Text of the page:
Great Plains Studies, Center for


Date of this Version

Spring 2010


Published in Great Plains Research 20.1 (Spring 2010): 145-46.


Copyright 2010 Center for Great Plains Studies, University of Nebraska-Lincoln. Used by permission.


In recent years there has been an active dialogue on whether historic injustice has relevance in contemporary societies and, if so, whether an official “apology” accomplishes any beneficial purpose. Many scholars working on the topic of reparations have argued that an apology is largely irrelevant as a mere “symbolic act” unless accompanied by some material recognition of rights or transfer of resources that demonstrates a commitment to “repair” the injustice. This book, however, posits that the apology itself has value. Nobles proposes a “membership theory of apologies” that focuses on the ideological and moral value of apology rather than anticipated material gains. Within this view, apologies are not mere “symbolic gestures,” like monuments, but instead “publicly ratify certain reinterpretations of history” and also “morally judge, assign responsibility and introduce expectations about what acknowledgment of that history requires.” In this sense, although apologies focus our attention on the “past,” they also have implications for the “future.”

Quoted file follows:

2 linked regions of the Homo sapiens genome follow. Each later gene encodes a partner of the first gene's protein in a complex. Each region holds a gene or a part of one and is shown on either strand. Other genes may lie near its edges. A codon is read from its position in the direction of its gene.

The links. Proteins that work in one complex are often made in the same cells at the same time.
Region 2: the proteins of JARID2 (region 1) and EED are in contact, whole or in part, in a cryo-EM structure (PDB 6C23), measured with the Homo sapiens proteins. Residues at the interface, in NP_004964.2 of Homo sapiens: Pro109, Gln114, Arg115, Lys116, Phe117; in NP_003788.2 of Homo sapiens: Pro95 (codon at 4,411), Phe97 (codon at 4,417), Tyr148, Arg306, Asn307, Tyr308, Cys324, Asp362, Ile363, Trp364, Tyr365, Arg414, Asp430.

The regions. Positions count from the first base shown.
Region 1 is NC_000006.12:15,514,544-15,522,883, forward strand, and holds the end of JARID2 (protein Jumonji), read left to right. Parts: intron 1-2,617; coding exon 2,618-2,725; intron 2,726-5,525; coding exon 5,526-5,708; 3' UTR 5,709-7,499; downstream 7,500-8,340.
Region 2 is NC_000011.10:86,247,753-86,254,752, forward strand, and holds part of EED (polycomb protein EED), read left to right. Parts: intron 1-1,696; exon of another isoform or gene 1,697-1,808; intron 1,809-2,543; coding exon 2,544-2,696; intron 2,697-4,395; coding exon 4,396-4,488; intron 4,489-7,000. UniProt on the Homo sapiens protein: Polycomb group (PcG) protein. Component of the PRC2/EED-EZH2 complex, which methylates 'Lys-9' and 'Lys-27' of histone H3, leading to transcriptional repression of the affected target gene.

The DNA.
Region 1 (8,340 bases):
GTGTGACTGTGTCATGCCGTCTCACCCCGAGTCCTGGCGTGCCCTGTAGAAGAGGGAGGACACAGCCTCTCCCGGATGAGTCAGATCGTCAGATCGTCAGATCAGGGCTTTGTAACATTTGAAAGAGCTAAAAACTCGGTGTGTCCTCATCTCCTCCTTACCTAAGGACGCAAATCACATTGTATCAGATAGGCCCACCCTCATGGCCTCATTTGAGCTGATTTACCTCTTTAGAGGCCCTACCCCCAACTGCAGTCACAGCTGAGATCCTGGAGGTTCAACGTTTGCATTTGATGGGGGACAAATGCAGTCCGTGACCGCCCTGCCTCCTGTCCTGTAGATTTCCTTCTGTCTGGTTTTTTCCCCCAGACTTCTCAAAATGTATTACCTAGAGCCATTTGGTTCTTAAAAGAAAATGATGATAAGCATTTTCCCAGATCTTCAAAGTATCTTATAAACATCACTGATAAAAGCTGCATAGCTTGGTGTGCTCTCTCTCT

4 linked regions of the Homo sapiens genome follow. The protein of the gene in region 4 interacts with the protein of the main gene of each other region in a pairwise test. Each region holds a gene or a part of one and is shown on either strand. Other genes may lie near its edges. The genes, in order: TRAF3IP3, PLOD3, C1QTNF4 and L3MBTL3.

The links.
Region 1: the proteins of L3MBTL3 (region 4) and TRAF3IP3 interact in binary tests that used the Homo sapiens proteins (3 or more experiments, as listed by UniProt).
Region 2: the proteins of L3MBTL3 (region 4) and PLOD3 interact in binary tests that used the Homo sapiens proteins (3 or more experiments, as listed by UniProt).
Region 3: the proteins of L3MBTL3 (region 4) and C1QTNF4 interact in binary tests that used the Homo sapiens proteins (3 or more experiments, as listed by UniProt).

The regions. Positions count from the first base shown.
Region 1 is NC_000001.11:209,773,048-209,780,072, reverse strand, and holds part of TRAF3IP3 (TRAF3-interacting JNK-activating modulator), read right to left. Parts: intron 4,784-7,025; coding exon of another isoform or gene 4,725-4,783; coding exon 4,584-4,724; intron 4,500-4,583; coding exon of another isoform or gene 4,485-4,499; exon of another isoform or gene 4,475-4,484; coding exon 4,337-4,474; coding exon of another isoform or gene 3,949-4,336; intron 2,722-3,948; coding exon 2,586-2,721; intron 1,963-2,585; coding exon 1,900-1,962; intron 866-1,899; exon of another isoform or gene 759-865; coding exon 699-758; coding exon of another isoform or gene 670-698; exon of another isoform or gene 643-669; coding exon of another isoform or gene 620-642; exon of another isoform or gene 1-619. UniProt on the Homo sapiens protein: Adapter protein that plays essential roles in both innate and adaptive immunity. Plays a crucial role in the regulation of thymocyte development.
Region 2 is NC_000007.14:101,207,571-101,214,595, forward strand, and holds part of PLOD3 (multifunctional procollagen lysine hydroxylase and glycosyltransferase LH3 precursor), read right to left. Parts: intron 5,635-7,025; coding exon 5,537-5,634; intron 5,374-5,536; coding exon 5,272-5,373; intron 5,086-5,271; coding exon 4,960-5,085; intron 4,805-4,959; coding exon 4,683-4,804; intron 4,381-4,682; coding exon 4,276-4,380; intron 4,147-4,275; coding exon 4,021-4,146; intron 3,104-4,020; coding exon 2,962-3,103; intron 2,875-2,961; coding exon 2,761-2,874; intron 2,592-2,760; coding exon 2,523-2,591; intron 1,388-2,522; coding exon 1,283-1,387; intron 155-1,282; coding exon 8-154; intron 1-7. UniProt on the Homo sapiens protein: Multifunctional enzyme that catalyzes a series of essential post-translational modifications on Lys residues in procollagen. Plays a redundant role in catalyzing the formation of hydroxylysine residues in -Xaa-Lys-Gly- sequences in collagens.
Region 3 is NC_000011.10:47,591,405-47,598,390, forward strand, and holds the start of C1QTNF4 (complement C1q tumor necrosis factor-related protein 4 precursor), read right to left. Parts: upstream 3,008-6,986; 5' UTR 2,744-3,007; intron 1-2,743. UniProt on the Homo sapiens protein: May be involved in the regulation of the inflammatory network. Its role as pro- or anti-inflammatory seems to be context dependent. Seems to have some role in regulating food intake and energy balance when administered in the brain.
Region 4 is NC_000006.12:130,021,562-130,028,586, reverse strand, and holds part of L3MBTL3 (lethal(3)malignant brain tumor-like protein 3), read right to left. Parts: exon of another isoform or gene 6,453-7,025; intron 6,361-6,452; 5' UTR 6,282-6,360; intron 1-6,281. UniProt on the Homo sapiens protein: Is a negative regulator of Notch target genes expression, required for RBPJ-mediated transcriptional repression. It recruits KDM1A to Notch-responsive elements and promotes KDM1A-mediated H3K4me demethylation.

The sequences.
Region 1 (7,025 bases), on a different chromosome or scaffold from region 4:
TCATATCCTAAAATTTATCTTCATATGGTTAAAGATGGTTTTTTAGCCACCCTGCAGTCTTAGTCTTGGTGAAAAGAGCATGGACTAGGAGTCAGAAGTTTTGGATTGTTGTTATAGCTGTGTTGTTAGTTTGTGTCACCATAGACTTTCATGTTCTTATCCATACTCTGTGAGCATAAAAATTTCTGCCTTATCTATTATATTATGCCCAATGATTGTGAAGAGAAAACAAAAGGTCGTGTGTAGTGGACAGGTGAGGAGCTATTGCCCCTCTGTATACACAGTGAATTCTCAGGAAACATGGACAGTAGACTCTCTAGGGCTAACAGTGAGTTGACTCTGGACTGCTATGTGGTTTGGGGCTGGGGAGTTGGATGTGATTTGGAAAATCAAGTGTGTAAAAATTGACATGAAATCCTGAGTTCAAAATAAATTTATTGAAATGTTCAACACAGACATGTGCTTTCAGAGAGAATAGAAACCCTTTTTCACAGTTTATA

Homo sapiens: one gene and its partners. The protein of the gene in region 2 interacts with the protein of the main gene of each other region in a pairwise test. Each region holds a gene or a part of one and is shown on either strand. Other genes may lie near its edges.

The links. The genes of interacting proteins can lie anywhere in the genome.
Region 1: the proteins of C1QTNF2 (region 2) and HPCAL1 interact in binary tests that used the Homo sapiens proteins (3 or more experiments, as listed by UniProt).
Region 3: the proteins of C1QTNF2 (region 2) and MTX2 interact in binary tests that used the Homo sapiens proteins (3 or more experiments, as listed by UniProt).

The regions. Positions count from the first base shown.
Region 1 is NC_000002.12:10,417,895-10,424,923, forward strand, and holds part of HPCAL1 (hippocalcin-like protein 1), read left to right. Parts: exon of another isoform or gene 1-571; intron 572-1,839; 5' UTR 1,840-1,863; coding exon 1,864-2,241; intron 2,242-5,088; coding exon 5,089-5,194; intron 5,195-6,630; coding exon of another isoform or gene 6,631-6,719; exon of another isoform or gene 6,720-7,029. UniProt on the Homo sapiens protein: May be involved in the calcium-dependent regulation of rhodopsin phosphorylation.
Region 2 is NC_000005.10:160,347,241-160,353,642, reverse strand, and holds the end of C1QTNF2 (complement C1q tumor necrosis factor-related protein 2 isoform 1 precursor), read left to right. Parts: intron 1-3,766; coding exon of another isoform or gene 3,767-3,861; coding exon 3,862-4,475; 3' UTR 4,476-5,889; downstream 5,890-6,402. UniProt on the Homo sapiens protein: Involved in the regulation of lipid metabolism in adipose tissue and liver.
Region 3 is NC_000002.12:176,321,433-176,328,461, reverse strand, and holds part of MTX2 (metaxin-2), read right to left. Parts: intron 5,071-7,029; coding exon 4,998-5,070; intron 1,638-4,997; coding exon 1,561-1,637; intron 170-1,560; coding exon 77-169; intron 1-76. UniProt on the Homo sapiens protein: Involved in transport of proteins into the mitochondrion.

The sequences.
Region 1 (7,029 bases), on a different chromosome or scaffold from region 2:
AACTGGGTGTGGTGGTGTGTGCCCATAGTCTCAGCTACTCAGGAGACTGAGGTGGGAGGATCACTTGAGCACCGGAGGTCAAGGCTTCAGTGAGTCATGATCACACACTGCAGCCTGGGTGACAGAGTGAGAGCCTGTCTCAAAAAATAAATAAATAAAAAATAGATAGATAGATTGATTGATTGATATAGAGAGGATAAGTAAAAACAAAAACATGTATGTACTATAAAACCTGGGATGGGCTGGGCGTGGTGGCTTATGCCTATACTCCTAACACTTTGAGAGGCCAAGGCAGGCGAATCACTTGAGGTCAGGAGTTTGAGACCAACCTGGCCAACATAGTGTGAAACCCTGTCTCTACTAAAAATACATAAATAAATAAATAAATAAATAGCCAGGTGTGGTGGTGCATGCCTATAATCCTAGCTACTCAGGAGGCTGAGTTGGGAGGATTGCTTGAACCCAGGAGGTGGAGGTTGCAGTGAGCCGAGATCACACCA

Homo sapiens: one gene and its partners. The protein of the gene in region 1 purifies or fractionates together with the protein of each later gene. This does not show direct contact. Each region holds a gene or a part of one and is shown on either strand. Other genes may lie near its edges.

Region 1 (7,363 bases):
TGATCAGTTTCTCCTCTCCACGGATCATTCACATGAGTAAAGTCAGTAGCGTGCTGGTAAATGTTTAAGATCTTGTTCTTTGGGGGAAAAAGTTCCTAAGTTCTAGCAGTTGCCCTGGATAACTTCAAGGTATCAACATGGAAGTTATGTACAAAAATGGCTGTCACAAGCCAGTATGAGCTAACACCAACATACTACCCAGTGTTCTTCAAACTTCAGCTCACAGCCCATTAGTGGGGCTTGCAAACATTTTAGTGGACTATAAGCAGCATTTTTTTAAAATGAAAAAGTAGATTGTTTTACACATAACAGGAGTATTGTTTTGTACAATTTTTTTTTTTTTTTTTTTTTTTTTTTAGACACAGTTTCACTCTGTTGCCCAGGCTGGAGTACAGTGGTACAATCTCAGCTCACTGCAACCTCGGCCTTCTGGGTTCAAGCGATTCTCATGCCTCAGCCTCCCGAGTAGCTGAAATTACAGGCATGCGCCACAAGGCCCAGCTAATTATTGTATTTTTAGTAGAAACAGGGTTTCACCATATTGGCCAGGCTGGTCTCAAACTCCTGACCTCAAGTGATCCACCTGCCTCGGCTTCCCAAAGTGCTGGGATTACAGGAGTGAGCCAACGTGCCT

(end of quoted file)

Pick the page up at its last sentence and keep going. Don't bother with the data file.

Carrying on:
Nobles examines the role of official apologies as a mode of altering conceptions of national membership for minority groups within pluralistic democracies. She posits that “apologies are desired, offered, and given in order to change the terms and meanings of membership in a political community,” arguing that membership in democratic societies entails a shared sense of rights, obligations, and responsibilities manifested between and among citizens and their government. Claims may arise when the government fails to meet the “expectations” of its citizens. For groups that have suffered a history of injustice, however, “grievances” are just as likely to relate to the historical injustice as they are to the contemporary perception of group members that they are at a disadvantage in contemporary society. Thus, the harm may be one that cannot be remedied merely by passing a law or by implementing a new policy. Apologies are desirable in such circumstances because they “bring history into the conversation, providing justification for political and policy changes and reforms.”